Although its customer list is smaller, Apropos Technology does claim some big clients of its own, including Amazon.com Inc. {AMZN}, Nokia Corp. {NOK} and 3Com Corp. {COMS}, all of which also work with other software-solution providers.

“The truth is I don’t hear a lot of noise coming from Apropos,” says Christopher Hoffman, worldwide director of application solution services at IDC. “I don’t see them as being one of the Silknets, Kanas or Quintuses.”

Hoffman says all that could change very rapidly, though, if Apropos Technology succeeds in creating the kind of marketing partnerships recently announced by Quintus.

“The market is still in a state of flux,” Hoffman says. “I would by no means say the fat lady has sung.”

Hoffman says the overall demand curve in the industry is so strong that he sees good growth prospects for all well-run companies focused on the market. The big payoff for Apropos investors, he says, would occur if Apropos Technology does tie itself in with one of the remaining big five professional-services firms.

“That could happen,” Chatham agrees. “But I don’t see any compelling reason Apropos would deserve that status. There’s nothing that really sets the company apart.”

At present, Apropos Technology has marketing alliances with several major firms, such as The Netherlands-based Baan Co. {BAANF} and Siebel Systems Inc. {SEBL}. Analysts, however, point out that companies such as Baan and Siebel are eager to tie all available technologies together and work with many competing software providers.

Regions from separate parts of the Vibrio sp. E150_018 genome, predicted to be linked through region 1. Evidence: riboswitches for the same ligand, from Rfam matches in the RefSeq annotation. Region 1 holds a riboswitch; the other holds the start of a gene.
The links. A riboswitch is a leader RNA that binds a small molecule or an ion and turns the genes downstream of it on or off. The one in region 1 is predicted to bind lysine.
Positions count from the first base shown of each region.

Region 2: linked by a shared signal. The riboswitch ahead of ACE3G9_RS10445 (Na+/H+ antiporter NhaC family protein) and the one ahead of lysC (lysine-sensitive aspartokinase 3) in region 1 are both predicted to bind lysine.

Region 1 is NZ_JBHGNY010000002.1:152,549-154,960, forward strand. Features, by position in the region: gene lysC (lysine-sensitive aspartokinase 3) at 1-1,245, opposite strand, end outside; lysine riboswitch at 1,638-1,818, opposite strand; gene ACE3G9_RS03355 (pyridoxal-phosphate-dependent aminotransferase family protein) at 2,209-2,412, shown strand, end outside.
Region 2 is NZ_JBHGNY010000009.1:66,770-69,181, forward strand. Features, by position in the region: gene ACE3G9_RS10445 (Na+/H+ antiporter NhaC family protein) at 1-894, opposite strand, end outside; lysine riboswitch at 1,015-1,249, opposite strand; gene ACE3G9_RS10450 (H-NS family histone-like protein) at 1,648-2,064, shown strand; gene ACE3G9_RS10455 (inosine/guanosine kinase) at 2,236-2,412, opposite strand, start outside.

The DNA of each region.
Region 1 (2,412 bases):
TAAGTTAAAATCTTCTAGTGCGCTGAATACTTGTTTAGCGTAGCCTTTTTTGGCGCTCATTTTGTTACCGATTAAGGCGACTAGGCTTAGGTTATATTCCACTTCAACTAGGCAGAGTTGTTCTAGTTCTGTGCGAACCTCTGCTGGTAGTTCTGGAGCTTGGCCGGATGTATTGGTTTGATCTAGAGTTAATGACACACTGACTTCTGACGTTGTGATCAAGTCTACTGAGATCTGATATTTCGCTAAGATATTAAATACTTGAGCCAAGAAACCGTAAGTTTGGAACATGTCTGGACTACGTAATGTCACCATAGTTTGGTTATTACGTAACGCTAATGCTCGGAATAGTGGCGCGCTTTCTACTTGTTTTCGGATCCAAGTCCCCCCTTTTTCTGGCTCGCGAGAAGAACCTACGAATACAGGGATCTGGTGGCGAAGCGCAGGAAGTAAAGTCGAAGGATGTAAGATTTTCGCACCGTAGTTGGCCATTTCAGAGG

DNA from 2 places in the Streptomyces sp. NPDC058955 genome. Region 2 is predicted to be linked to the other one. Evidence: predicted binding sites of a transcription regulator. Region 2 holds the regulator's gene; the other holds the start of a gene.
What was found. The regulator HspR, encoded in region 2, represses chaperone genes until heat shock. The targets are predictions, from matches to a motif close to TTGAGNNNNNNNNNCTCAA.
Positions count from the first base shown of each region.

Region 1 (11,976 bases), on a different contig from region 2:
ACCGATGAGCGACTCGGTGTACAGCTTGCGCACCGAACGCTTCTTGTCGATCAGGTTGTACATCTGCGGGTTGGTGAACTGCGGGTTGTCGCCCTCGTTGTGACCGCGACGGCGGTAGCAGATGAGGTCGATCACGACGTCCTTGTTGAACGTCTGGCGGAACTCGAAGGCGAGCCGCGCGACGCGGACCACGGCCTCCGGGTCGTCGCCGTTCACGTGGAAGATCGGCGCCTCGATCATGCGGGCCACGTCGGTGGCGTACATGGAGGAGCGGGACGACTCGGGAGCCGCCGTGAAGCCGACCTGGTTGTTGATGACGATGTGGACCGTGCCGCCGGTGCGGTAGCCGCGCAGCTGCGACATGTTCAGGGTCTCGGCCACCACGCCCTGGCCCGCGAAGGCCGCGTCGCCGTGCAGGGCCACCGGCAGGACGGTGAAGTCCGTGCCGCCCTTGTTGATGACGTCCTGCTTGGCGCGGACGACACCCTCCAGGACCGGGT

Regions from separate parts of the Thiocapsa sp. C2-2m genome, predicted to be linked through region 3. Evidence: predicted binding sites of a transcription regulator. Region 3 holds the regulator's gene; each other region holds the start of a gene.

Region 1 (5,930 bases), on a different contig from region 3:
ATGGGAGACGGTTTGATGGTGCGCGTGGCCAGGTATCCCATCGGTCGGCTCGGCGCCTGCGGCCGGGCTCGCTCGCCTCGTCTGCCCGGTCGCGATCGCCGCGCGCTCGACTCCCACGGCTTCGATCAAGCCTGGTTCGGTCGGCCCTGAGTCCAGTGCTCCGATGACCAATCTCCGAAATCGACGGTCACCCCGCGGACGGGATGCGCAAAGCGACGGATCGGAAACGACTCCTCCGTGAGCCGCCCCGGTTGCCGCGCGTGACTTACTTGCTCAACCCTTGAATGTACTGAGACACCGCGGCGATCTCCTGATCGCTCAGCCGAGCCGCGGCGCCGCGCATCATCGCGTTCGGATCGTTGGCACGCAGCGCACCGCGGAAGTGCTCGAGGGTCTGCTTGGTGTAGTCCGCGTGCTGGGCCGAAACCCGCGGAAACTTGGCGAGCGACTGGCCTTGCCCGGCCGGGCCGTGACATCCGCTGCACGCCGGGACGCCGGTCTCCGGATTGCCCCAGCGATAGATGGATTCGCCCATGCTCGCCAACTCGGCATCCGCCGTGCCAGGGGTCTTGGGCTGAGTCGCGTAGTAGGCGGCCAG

“It’s not the same as the deal Quintus has with KPMG,” says Erin Kinikin, an analyst at the Giga Information Group, based in San Jose, Calif. “The others are product companies. KPMG is bringing Quintus in on its deals. Siebel doesn’t like to bring anyone in on their deals.”

As a result, Kinikin says Apropos Technology, despite the recent hype about the company, remains “a step behind Kana and Silknet in terms of their evolution. That means there is more risk involved.”

Apropos Technology posted a loss of $5.6 million on revenue of $12.4 million for the nine months ended Sept. 30, as compared with a loss of $3.2 million on revenue of $6.4 million for the same nine-month period a year earlier.

Kana Communications and Silknet Software, by contrast, reported combined revenue of $9.6 million for the most-recent single quarter on record with combined losses of $8.2 million over the same three-month period.

Quintus lost $3.2 million on revenue of $13.5 million for its fiscal third quarter ended Dec. 31.